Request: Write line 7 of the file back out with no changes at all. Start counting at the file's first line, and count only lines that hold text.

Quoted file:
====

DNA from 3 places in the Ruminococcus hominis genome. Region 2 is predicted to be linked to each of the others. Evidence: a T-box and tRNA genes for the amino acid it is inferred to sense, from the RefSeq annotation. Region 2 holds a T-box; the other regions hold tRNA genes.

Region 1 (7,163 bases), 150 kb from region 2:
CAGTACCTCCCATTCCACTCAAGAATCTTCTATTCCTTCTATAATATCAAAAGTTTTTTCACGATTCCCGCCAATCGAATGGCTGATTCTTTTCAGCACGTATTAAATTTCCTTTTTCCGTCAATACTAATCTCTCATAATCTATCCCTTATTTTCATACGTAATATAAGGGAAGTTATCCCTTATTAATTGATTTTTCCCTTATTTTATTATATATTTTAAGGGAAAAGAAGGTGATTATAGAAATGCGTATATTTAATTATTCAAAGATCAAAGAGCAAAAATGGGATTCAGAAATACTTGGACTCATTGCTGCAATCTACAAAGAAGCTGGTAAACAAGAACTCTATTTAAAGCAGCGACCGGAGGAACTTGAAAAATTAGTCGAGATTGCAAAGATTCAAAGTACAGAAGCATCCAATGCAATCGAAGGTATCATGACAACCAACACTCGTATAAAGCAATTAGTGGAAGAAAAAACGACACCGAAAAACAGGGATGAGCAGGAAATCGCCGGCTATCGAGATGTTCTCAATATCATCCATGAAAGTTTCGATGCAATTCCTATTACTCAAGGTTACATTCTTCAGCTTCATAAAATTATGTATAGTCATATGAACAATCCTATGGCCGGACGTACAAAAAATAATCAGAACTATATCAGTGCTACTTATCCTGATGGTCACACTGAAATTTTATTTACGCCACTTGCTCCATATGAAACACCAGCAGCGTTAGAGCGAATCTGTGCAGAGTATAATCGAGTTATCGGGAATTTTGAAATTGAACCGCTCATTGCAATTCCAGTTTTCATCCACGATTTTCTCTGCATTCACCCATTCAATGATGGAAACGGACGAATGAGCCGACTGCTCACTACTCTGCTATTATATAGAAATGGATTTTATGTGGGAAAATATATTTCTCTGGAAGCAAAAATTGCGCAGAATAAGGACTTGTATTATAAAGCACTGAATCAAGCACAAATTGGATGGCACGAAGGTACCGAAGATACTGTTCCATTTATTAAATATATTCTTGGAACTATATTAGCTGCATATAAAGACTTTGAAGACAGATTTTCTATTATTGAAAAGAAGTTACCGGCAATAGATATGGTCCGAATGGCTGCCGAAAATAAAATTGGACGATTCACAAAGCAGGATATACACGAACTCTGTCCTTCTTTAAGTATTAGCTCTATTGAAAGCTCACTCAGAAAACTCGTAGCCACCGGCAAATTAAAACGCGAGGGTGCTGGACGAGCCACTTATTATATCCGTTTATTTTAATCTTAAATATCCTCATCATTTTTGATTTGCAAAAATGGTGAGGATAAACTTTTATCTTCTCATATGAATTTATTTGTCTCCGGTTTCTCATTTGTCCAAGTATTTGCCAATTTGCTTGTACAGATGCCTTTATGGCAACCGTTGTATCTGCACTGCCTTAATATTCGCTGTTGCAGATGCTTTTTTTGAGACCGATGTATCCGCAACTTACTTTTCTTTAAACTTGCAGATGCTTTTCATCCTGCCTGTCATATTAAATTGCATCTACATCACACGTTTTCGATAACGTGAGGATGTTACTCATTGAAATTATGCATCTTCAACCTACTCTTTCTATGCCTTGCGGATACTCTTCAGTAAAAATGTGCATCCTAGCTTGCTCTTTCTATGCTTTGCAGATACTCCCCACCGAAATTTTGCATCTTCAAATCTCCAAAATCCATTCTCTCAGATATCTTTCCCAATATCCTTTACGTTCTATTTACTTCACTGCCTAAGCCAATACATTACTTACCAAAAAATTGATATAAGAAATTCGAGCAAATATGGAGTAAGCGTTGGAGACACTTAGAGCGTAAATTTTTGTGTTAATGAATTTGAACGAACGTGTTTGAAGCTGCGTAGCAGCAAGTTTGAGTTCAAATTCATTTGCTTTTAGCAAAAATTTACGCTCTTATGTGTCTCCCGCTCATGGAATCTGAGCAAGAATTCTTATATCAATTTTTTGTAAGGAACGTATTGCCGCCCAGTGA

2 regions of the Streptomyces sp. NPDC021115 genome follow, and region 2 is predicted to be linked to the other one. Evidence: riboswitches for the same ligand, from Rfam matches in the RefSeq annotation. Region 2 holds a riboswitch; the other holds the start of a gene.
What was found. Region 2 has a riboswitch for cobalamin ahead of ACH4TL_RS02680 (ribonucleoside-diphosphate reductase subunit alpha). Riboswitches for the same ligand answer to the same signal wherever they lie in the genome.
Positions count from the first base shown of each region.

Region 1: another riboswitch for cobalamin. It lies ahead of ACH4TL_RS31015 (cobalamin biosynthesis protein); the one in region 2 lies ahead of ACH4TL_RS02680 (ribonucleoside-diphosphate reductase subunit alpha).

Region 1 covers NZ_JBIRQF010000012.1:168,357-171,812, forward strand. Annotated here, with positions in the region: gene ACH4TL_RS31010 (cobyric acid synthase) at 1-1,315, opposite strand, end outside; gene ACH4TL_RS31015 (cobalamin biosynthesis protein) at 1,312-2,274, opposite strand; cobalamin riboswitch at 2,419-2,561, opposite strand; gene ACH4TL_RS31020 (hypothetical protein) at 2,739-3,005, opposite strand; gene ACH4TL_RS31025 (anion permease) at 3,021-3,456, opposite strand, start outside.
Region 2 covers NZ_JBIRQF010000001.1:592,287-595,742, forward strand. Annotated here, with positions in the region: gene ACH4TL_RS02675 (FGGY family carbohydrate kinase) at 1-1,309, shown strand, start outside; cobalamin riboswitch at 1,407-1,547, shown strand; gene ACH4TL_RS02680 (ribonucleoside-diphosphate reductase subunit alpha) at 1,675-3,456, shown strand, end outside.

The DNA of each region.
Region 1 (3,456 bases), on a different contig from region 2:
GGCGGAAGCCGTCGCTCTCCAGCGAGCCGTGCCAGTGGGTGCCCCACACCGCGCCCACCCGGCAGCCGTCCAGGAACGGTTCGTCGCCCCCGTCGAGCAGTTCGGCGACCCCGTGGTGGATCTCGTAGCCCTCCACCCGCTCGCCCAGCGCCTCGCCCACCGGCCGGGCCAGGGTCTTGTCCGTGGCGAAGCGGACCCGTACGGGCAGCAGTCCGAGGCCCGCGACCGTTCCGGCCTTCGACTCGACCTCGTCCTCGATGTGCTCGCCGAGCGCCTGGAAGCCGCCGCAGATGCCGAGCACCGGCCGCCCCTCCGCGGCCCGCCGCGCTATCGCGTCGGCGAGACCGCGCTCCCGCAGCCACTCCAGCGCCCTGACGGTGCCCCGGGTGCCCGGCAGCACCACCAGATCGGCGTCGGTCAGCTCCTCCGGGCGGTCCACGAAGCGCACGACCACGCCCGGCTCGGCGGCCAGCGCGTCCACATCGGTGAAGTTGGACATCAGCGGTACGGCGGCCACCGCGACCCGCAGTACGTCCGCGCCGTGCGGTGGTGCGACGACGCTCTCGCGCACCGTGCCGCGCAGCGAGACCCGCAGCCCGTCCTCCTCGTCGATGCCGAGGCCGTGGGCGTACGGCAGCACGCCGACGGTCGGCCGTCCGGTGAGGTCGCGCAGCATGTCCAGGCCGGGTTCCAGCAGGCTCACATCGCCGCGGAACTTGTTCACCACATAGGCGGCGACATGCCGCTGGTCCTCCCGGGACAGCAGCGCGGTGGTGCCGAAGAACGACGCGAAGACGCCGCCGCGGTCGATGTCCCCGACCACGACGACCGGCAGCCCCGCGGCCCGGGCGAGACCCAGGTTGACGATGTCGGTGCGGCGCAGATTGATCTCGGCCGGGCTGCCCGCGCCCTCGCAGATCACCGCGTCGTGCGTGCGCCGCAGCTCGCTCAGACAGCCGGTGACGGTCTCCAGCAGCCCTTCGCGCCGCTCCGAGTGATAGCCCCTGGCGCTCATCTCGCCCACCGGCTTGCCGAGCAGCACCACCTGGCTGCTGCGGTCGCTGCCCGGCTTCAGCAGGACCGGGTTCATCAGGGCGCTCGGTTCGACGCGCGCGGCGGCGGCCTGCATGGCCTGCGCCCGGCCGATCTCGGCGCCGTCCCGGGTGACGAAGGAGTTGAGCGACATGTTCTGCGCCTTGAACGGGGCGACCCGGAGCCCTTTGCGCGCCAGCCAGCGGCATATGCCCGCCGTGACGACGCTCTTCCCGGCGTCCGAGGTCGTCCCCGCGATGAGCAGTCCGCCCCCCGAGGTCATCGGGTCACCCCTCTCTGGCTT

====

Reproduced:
Region 1: another riboswitch for cobalamin. It lies ahead of ACH4TL_RS31015 (cobalamin biosynthesis protein); the one in region 2 lies ahead of ACH4TL_RS02680 (ribonucleoside-diphosphate reductase subunit alpha).